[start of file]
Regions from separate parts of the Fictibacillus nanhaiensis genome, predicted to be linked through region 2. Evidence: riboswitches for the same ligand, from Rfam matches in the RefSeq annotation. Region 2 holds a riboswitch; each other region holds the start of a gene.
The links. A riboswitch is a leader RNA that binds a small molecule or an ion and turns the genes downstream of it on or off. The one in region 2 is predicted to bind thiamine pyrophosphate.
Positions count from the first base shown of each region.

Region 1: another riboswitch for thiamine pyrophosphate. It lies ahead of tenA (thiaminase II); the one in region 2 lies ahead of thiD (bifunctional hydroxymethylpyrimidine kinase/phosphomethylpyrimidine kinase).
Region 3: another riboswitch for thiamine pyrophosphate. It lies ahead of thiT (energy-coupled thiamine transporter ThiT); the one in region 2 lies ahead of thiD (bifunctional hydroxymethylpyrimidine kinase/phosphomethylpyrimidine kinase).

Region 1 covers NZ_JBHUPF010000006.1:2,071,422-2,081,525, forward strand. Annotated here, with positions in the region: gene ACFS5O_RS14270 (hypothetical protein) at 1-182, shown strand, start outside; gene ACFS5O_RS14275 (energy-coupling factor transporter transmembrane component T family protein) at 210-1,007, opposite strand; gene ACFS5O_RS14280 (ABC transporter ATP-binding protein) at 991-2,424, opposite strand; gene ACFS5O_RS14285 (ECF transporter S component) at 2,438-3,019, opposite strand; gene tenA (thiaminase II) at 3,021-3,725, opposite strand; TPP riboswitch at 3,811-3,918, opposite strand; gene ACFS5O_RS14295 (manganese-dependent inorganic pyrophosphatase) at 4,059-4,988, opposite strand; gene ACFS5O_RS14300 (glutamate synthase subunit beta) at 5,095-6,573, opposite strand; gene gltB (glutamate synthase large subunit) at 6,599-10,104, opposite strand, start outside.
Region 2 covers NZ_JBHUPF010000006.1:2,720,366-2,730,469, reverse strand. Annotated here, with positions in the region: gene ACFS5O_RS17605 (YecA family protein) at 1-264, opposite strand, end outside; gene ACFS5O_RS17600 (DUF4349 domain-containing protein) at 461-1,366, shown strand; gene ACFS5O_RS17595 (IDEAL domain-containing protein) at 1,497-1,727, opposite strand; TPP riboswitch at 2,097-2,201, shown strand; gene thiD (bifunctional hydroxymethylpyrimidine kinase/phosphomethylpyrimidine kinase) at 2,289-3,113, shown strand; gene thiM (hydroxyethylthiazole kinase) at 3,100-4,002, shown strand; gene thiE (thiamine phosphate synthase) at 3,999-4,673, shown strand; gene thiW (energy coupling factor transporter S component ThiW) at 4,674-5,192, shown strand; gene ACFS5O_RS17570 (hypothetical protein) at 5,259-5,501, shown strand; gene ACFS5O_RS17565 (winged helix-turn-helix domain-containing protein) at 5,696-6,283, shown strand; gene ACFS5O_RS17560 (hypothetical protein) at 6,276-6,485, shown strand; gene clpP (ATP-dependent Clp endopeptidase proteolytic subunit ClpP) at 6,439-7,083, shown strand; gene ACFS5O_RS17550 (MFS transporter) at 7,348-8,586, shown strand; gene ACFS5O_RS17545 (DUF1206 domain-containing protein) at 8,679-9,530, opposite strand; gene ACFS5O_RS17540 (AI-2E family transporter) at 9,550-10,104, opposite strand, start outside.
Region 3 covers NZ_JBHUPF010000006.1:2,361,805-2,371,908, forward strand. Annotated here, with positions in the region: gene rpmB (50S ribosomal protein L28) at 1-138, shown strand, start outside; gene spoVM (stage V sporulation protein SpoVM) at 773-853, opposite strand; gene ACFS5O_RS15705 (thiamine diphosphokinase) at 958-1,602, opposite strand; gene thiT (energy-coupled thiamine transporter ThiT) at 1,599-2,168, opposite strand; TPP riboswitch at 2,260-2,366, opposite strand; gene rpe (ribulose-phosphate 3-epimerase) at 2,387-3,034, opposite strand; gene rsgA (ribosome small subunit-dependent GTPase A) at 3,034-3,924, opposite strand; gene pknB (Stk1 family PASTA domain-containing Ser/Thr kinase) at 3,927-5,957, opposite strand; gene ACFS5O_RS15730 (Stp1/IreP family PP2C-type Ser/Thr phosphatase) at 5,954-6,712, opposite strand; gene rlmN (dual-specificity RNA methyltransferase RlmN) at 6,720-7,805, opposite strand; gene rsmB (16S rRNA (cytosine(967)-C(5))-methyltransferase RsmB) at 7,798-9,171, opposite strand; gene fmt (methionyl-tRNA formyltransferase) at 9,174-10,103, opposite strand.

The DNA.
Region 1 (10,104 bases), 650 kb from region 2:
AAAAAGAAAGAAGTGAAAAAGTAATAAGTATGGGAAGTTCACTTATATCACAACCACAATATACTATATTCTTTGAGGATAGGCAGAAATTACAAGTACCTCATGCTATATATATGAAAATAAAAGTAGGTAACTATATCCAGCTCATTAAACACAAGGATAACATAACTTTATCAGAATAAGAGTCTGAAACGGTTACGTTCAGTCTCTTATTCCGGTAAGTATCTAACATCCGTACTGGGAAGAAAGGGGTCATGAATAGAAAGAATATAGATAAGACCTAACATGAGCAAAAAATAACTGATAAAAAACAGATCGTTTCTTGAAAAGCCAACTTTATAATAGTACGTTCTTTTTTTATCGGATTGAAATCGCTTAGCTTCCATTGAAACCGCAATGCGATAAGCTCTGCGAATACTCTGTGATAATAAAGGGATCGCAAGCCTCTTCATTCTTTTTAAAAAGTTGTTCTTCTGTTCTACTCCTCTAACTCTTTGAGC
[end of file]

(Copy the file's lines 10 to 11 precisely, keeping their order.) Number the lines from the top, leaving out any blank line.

Region 1 (10,104 bases), 650 kb from region 2:
AAAAAGAAAGAAGTGAAAAAGTAATAAGTATGGGAAGTTCACTTATATCACAACCACAATATACTATATTCTTTGAGGATAGGCAGAAATTACAAGTACCTCATGCTATATATATGAAAATAAAAGTAGGTAACTATATCCAGCTCATTAAACACAAGGATAACATAACTTTATCAGAATAAGAGTCTGAAACGGTTACGTTCAGTCTCTTATTCCGGTAAGTATCTAACATCCGTACTGGGAAGAAAGGGGTCATGAATAGAAAGAATATAGATAAGACCTAACATGAGCAAAAAATAACTGATAAAAAACAGATCGTTTCTTGAAAAGCCAACTTTATAATAGTACGTTCTTTTTTTATCGGATTGAAATCGCTTAGCTTCCATTGAAACCGCAATGCGATAAGCTCTGCGAATACTCTGTGATAATAAAGGGATCGCAAGCCTCTTCATTCTTTTTAAAAAGTTGTTCTTCTGTTCTACTCCTCTAACTCTTTGAGC